Lola raised her head slightly to look at her sister, her eyes brimming with tears but alight, “I told him I would not leave you, not for forever.”
A quick, bright moment passed between them like a shooting star flying from one body to another, then as if making a wish Trisha put her palm in Lola’s and squeezed.
“I shattered one of your favorite glasses,” Lola gave a sorry laugh.
“It’s only a glass,” Trisha said, shrugging and letting go of her sister’s hand.
“Mother would have screamed murder to see one of this set succumb— you forgive me too easily,” Lola stated hinting at other things, but she allowed her sister to clean the glass splinters from around her feet, as she closed her eyes again.
When Trisha was done cleaning she patted her sister on the shoulder, left the newspaper where it lay, and went back inside. Lola herself sat in silence until the dusk came and the heat of the day stopped drying her steady stream of tears.
After Lola did not return inside for hours, her sister peeping at her from behind the curtains the entire time, Trisha decided to stick her head out an open window and exclaim, “It’s one thing to be sad, it’s another to be cold. Come inside!”
“I like to be cold when I am sad,” Lola sniffled softly and then continued speaking slowly as if she didn’t know herself where her words were heading, “I know it may as well have been a lifetime ago— is now for him if you think about it, but he was the only man I’ve ever loved.”
Trisha nodded like she understood though she did not, not really, or not in the same way at least.
“Have you ever thought of all the lives you may have lived?” Lola continued again, getting up and spreading her arms over the railing of their patio. She stared out at the dark street longingly, as if all the possible versions of herself would march down the road in some nostalgic parade.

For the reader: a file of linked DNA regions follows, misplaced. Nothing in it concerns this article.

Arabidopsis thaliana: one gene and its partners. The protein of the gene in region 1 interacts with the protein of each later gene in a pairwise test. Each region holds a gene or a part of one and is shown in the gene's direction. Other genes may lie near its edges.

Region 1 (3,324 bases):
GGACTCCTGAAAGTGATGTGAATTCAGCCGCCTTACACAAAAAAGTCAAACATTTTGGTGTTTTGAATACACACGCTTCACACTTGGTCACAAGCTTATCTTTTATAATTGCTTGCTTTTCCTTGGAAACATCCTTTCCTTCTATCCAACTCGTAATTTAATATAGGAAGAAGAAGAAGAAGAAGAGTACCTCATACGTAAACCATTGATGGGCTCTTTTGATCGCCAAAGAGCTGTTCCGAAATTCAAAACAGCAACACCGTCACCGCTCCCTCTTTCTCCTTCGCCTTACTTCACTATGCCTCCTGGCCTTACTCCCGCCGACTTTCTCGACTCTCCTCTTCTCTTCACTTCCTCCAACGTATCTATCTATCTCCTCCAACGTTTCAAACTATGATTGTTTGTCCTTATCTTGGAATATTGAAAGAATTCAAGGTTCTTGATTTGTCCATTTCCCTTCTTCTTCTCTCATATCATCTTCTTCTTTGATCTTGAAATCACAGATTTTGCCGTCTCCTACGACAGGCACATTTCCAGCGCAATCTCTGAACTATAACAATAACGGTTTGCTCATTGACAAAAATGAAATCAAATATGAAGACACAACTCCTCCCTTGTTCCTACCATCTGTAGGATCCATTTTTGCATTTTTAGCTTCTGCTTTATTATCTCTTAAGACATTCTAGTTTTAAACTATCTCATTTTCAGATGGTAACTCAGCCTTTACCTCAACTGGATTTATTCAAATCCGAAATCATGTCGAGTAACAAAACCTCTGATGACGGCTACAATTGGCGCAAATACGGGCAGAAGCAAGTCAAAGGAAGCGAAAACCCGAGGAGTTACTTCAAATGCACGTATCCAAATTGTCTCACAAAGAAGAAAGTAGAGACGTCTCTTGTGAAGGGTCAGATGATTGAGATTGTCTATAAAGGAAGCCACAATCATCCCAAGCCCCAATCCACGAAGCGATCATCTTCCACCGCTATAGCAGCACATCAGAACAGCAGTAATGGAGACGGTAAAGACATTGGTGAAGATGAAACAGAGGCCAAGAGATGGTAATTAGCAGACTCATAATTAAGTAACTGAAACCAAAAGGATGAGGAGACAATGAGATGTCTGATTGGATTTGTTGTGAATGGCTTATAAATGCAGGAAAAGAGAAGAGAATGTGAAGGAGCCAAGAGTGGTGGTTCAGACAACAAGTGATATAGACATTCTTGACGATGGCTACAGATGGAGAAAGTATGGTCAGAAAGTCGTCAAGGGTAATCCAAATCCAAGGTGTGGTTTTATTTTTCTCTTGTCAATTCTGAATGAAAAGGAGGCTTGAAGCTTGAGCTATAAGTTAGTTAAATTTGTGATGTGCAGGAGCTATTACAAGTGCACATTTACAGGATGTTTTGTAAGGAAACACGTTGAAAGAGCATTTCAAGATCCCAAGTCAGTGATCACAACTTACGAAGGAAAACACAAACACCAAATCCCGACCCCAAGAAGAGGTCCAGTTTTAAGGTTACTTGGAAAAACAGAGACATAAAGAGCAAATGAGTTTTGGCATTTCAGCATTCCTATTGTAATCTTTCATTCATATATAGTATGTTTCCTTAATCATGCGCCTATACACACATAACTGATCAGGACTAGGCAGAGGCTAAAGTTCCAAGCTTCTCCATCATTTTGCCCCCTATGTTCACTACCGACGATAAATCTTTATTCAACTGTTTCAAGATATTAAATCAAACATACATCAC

Trisha nodded again, but again could not fully understand. The matching bowls, the long porch, and her loving twin were all clear and unquestionable variables of her niche. She had no qualms with remaining as unchanged as the bees and the pollen, the tides and the sea. Yes perhaps she could have been a painter or a business woman, but she was not those things, she was a sister. She stood in the door frame now, still separated from her other half and whispered “You really can’t merge two people into one, can you Lola?”
“I don’t know Trisha. We came pretty close,” Lola answered, turning back towards her sister. “We were in the same cell once, if you can remember?” She gave her first hearty laugh in hours. “I mean we really did come awful close.”
“Damn close.” Trisha agreed, flashing her sister a wide, familiar grin and extending her hand as an invitation to come back inside. Lola gave one last lingering look to the street, whispering a last goodbye to those other lives, those phantom selves and then her hand reached for her sister’s, crossing into their threshold again with a soft, accepting smile.
From his vigil on the porch side table the dead man was smiling as well. In a professional portrait he himself picked to be his last, he was smiling in agreement: they really did come awfully close.
By day Angelica writes for the Development department of a refugee organization in New York. By night she writes her poetry and stories with her 10 plants as backdrop and her future on her tongue. She has forthcoming work in the North Dakota Quarterly, Ruminate, Hooligan Magazine, Oyster River Pages, Magnolia Review, Wingless Dreamer, Door Is A Jar, Crack the Spine, Dissenting Voices, Breadcrumbs Magazine, Neon Mariposa and Amethyst Review.
© 2020, Angelica Whitehorne